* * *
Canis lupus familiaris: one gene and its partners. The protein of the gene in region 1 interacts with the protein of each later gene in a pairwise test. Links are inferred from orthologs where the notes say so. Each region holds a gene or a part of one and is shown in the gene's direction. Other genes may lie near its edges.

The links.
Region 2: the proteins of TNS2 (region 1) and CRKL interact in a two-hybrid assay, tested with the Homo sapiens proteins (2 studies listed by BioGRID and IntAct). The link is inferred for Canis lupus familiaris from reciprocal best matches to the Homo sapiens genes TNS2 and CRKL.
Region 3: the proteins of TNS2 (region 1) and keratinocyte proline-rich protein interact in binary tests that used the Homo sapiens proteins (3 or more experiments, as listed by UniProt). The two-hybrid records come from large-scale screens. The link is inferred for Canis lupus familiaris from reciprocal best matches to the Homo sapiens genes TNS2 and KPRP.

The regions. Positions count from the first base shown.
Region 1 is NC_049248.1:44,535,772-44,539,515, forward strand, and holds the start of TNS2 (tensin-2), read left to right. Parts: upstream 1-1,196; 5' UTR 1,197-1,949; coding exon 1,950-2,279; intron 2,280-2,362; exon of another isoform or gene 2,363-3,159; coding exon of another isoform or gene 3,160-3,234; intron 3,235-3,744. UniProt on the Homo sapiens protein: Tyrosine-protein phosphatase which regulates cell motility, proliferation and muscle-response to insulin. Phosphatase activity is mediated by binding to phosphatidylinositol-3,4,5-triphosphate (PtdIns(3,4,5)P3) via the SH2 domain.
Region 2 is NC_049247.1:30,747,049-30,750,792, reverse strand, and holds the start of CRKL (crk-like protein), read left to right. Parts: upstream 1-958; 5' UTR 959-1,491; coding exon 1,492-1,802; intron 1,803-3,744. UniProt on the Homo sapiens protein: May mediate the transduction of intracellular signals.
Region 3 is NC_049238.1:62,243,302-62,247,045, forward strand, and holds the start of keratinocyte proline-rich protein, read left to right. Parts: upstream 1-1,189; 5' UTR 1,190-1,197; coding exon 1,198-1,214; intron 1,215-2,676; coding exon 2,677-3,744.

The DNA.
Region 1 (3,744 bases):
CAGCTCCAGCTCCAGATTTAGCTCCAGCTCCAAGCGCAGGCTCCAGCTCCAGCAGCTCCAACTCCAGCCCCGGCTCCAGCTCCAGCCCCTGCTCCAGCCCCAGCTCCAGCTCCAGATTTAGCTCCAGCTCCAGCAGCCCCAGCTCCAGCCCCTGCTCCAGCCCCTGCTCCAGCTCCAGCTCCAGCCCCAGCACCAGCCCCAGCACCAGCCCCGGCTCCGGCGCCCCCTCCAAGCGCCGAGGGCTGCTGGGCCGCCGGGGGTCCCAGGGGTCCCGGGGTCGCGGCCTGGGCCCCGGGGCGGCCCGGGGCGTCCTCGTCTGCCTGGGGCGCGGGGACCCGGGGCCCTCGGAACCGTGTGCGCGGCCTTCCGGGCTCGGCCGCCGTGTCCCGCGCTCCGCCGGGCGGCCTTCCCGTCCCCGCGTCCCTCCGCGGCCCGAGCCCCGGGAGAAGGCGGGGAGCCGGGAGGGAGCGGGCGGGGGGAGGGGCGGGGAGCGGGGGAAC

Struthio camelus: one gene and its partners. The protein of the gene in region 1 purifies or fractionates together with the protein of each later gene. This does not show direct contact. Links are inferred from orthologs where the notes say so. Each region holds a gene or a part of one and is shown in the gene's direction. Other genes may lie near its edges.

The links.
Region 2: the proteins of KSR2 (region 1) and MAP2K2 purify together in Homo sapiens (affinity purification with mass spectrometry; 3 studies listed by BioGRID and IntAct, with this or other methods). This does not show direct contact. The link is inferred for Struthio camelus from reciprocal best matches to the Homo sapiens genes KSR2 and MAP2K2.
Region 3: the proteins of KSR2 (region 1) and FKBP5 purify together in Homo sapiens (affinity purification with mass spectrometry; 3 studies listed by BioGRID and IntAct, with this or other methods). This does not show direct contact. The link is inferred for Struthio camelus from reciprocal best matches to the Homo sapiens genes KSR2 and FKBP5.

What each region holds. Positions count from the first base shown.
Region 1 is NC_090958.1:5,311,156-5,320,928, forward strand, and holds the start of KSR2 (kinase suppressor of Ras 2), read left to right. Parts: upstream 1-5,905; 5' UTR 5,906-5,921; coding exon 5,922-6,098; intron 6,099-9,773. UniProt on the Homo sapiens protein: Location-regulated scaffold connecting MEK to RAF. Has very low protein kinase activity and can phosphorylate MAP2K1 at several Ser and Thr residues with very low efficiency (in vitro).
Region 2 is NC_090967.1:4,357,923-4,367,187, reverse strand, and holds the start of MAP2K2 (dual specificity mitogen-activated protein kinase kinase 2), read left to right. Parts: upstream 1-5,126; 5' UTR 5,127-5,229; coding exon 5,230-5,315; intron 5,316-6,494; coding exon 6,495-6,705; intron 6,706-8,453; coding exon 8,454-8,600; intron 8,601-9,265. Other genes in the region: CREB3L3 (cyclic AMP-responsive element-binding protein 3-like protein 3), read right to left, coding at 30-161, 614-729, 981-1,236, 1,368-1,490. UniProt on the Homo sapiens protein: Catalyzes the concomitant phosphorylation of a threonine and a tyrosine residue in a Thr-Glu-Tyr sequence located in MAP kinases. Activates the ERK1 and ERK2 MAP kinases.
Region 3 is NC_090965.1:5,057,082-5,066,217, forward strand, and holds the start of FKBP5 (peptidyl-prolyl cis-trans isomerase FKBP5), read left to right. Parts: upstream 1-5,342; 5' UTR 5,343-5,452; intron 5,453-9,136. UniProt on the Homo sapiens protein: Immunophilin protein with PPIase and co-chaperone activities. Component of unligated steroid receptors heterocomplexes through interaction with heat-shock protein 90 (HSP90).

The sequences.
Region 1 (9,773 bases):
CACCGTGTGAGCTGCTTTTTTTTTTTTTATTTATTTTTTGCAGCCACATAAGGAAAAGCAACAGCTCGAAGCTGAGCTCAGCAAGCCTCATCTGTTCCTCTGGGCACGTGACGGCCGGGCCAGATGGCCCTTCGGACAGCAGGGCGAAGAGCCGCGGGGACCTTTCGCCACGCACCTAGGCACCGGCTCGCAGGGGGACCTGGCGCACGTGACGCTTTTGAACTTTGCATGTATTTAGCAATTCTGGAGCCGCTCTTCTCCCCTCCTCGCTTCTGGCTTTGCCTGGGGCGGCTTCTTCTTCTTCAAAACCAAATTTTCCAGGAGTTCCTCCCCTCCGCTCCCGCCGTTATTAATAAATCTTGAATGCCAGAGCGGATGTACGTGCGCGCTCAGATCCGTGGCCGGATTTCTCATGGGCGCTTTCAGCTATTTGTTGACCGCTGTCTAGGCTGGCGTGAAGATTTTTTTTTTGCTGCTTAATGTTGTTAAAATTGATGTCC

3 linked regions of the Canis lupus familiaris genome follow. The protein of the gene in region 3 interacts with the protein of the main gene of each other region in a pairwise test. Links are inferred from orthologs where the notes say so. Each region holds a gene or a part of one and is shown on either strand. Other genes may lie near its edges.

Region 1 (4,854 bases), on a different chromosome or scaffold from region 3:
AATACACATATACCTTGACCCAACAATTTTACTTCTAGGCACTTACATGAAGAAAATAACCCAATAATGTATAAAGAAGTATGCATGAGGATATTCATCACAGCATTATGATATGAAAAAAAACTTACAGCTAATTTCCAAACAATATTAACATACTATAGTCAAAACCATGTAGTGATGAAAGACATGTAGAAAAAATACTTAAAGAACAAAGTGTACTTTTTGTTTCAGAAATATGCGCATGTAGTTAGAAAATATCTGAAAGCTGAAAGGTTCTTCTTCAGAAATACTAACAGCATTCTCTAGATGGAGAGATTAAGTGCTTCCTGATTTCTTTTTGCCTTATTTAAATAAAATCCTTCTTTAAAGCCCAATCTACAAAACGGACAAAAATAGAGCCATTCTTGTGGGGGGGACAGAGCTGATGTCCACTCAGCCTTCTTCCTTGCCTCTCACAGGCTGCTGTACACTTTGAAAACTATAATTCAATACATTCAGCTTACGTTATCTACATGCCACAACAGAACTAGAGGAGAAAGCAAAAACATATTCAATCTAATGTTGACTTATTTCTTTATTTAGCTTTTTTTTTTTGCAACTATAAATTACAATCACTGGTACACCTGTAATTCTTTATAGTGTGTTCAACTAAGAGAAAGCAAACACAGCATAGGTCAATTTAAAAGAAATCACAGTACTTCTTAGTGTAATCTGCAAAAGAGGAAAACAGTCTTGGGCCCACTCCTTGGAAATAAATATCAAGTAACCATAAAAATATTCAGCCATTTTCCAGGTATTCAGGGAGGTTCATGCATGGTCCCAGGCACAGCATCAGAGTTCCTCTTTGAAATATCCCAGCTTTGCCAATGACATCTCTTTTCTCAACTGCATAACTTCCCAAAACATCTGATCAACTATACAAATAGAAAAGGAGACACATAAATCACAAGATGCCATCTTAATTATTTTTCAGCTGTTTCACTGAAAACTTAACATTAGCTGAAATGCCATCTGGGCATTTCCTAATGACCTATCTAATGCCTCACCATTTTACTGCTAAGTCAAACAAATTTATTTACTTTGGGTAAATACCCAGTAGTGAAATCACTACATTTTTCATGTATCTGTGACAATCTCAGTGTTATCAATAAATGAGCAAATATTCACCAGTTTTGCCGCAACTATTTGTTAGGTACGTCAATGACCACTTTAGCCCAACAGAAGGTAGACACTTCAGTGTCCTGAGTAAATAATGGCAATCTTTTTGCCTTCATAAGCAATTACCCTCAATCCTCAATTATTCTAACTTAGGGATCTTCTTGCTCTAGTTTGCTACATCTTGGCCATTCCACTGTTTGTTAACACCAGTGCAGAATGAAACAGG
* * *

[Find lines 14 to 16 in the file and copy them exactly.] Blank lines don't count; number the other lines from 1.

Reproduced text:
Region 2: the proteins of KSR2 (region 1) and MAP2K2 purify together in Homo sapiens (affinity purification with mass spectrometry; 3 studies listed by BioGRID and IntAct, with this or other methods). This does not show direct contact. The link is inferred for Struthio camelus from reciprocal best matches to the Homo sapiens genes KSR2 and MAP2K2.
Region 3: the proteins of KSR2 (region 1) and FKBP5 purify together in Homo sapiens (affinity purification with mass spectrometry; 3 studies listed by BioGRID and IntAct, with this or other methods). This does not show direct contact. The link is inferred for Struthio camelus from reciprocal best matches to the Homo sapiens genes KSR2 and FKBP5.

What each region holds. Positions count from the first base shown.